Teen got to be a Catalyst this year (achieving one more life goal!), as did many of the Bible study boys. Along with their female peers, they have forged a tight-knit group; their community had a “ripple effect” throughout camp, fostering community with each gentle wave. Teen stood up to thank his fellow Catalysts, and to thank his team. He said, “We became a family. By the end of the week our team was a family building a home for another family.”

I watched with awe as my son–surrounded by community–stood, arms raised, singing:

I’ll stand
With arms high and heart abandoned
In awe of the one who gave it all
I’ll stand
My soul Lord to you surrendered
All I am is yours

Safe to say they are returning home having been rebuilt by God and His gift of community.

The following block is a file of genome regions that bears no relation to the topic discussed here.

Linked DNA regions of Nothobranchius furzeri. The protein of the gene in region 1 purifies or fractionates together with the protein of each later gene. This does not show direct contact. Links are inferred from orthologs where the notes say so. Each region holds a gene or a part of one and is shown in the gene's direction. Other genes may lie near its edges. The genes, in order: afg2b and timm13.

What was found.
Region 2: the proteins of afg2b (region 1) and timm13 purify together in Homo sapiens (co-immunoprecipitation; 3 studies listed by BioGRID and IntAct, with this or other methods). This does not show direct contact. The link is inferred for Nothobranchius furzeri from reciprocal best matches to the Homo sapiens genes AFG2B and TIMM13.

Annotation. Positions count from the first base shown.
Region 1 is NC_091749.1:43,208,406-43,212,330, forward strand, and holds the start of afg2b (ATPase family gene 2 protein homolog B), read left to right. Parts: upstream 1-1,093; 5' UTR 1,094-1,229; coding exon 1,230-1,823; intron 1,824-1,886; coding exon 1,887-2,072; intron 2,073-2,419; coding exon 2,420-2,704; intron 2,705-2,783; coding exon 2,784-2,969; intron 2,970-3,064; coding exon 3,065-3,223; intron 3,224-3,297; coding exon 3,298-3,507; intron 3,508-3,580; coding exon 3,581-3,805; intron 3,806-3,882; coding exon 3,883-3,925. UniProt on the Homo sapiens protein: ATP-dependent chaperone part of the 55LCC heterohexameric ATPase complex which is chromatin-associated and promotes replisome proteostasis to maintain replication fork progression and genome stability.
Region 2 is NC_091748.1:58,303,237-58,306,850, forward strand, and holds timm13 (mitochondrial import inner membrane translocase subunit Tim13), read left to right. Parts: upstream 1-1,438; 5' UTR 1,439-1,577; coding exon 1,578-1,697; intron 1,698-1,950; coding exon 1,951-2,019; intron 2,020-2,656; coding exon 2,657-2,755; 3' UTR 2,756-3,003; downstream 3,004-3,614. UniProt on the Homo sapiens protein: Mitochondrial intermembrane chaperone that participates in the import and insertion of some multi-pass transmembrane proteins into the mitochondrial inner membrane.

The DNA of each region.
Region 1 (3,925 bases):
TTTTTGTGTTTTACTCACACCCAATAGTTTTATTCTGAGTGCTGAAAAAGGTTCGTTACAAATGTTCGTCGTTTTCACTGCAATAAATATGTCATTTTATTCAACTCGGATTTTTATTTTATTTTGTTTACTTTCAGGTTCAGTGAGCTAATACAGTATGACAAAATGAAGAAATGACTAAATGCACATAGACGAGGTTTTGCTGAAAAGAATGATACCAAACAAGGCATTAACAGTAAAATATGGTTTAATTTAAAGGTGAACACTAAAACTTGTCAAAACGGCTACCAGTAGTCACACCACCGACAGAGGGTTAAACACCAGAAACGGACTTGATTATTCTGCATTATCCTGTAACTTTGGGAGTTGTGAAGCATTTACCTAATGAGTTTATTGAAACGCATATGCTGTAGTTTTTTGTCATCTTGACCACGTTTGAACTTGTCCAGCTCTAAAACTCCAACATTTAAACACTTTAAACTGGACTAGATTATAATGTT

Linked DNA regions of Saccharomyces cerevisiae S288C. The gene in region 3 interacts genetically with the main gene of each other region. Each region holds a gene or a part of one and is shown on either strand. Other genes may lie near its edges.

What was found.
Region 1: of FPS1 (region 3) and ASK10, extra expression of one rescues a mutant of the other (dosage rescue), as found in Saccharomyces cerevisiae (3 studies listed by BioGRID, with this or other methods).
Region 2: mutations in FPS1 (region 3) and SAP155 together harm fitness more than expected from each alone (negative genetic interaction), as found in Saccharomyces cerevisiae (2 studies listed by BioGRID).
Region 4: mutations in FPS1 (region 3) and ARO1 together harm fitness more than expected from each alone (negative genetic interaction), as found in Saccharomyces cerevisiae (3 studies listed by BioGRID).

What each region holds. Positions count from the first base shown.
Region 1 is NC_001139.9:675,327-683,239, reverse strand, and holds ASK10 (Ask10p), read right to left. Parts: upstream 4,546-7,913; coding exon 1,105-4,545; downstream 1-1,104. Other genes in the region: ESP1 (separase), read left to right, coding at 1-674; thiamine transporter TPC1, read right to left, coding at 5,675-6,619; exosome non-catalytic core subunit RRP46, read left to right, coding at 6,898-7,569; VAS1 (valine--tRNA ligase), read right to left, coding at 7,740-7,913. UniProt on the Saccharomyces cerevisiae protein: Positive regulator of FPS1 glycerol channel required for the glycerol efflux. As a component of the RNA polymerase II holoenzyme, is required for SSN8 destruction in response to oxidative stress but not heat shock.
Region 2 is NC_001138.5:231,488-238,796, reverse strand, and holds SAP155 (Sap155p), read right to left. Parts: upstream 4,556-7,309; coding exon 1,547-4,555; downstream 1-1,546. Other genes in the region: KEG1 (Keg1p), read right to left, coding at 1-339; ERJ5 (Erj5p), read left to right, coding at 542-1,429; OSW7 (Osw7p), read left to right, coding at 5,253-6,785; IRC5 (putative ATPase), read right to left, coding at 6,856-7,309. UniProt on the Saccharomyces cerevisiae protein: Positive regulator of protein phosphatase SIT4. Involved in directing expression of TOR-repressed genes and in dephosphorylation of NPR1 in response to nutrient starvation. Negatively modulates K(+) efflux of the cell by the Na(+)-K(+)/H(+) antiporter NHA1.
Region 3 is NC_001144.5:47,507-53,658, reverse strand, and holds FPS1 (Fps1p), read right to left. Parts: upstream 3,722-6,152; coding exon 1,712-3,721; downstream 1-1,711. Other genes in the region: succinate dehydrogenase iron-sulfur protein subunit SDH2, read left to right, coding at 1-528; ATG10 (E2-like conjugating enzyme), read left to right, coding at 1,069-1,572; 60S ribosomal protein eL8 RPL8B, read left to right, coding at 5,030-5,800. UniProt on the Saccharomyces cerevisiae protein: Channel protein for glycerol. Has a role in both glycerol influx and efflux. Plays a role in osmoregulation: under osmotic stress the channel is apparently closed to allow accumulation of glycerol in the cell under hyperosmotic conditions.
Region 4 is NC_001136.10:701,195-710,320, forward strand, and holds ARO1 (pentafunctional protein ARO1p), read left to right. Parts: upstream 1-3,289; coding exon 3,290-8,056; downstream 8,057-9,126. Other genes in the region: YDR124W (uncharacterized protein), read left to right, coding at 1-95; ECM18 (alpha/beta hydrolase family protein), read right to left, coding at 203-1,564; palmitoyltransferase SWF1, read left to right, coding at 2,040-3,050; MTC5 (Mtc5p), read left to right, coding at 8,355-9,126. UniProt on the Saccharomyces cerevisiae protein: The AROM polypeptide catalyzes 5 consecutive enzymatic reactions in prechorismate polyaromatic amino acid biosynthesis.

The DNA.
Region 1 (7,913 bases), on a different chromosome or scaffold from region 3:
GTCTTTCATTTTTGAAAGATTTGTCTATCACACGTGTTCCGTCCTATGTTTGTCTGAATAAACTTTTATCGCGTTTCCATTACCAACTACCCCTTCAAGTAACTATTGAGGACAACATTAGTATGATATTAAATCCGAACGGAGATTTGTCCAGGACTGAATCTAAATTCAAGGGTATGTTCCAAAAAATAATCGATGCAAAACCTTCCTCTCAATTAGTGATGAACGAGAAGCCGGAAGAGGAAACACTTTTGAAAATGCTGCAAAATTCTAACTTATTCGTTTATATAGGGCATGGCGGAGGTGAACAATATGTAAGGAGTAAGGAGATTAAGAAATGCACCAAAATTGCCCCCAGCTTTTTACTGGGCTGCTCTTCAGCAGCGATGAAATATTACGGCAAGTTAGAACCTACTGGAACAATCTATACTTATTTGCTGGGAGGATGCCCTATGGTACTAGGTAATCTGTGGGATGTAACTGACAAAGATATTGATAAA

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The Table

I adored Cari from the night I met her. We cheerfully bantered back and forth and I may have talked her ear off. I felt certain I’d made a new friend. Cari has that effect on people: they want to know her, listen to her, spend time with her, learn from her. Her life is rich soil for growth–she always has a new story to share of what she is learning and how she is growing; and she provides soil for others to plant their seeds and grow. Her tables are quite often set outside, in a garden, and that is fitting. Relationships grow around Cari’s tables. People grow around Cari’s tables. You’ll want a seat at Cari’s table. But better yet, learn from her and set your own table. Invite others to gather with you and watch what grows.

Create Challenge #30: Cari Jenkinscj-4

I create by drawing people to the table.
I set tables with beauty to proclaim the value of the one who sits at the table.
Each element of the table is important as the table tells a story.
When individuals gather around tables, they cease to be a lone character, but instead they become a member of a collective.
I design tables to inspire people to remember their Creator.
I set each table with purpose to express, through beauty, an element of God’s character.